Combat often devolves back to a plethora of special moves
In a bid to make the game more relevant to this era, the Gummiphone is your go-to place for all things Kingdom Hearts. From here you can take part in Classic Kingdom games which are unlocked through big chests hidden in each world. There’s also cooking mini-games, individual challenges to each world and a whole load of photo missions as well.
The Gummi ship’s back this time around too and while some lamented its inclusion in the previous games, I personally really enjoyed these little on-rail shooter moments and they helped to break the game up.
In Kingdom Hearts III, you fly to different worlds in an open world with the ability to level up your gummi ship along the way. This allows you to buy more parts and kit out your ship with more powerful weapons and faster speed. It’s quite important you do this too, especially late on when some compulsory boss fights will test your patience and accuracy in big ways if you haven’t taken the time to do this.
Meeting all the various Disney and Pixar characters remains the highlight of the series
If there’s one thing the game lacks this year, it’s the inclusion of Final Fantasy’s influence. While the game has always leaned heavily toward the Disney side of things, the moody inclusion of Final Fantasy balanced things out nicely but the lack of any meaningful characters or worlds is a bit disappointing here. Given how important some of these characters have been to prior events in the series, the decision to remove them completely is a questionable one at best.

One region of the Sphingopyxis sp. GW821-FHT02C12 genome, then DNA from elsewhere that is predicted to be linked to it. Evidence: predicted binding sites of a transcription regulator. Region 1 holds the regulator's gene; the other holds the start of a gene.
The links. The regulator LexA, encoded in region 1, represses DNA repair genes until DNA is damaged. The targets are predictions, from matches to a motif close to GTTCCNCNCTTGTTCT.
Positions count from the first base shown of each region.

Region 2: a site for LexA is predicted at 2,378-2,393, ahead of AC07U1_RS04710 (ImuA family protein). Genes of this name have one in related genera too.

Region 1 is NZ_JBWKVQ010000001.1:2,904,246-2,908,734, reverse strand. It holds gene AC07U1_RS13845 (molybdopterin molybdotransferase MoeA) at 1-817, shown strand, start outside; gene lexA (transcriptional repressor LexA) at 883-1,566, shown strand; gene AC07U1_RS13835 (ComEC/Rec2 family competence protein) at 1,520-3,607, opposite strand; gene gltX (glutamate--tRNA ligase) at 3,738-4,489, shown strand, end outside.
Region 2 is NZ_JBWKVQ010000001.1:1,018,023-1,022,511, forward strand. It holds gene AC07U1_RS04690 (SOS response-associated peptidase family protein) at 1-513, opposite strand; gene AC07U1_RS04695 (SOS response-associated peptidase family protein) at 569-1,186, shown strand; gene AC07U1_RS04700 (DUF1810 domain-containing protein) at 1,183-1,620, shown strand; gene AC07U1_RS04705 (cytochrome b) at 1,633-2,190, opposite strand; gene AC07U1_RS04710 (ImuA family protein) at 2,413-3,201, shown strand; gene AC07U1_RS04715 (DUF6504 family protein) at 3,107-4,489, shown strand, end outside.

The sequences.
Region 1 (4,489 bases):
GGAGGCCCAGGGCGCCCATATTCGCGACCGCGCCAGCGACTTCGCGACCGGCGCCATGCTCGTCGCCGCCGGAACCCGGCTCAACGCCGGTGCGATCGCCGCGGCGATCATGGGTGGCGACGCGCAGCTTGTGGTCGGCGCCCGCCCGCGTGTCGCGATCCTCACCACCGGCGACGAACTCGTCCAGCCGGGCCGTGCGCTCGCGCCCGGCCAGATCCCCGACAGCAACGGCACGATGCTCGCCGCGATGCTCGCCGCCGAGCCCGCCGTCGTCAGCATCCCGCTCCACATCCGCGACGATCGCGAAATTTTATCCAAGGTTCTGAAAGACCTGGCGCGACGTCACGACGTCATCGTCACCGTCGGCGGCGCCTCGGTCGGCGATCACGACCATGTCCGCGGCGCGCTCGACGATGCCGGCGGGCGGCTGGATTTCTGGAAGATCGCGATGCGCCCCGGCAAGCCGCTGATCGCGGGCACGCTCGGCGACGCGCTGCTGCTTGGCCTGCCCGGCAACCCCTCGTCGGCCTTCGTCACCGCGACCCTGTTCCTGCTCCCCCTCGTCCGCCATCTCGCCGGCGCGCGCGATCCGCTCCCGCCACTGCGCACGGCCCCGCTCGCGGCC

If I’m being brutally honest, Kingdom Hearts III was never going to live up to its hype. Not really. After 14 years of speculating, waiting and deliberating over Square Enix’s long-awaited sequel, Kingdom Hearts is everything you’d expect from a game like this, released 5 years too late. The various gameplay beats, combat structure and stop/start nature of the game’s gameplay and cut scenes feel both dated and out-of-place here.
Don’t get me wrong, the game is great fun and I’ve sunk over 35 hours into this one, trying to collect every treasure and secret beyond the final boss. It’s a lot of fun and the game has that nostalgic charm that makes you really feel like you’re playing through a proper Kingdom Hearts game. It’s just such a shame that the game doesn’t do enough to justify 14 years of waiting. It’s a good game, no doubt about it, but it’s also one riddled with problems.
If you can forget about the story and take to the gameplay, flaws and all, you’re sure to have a blast but if you go in expecting a game of the year contender, you may be left a little disappointed.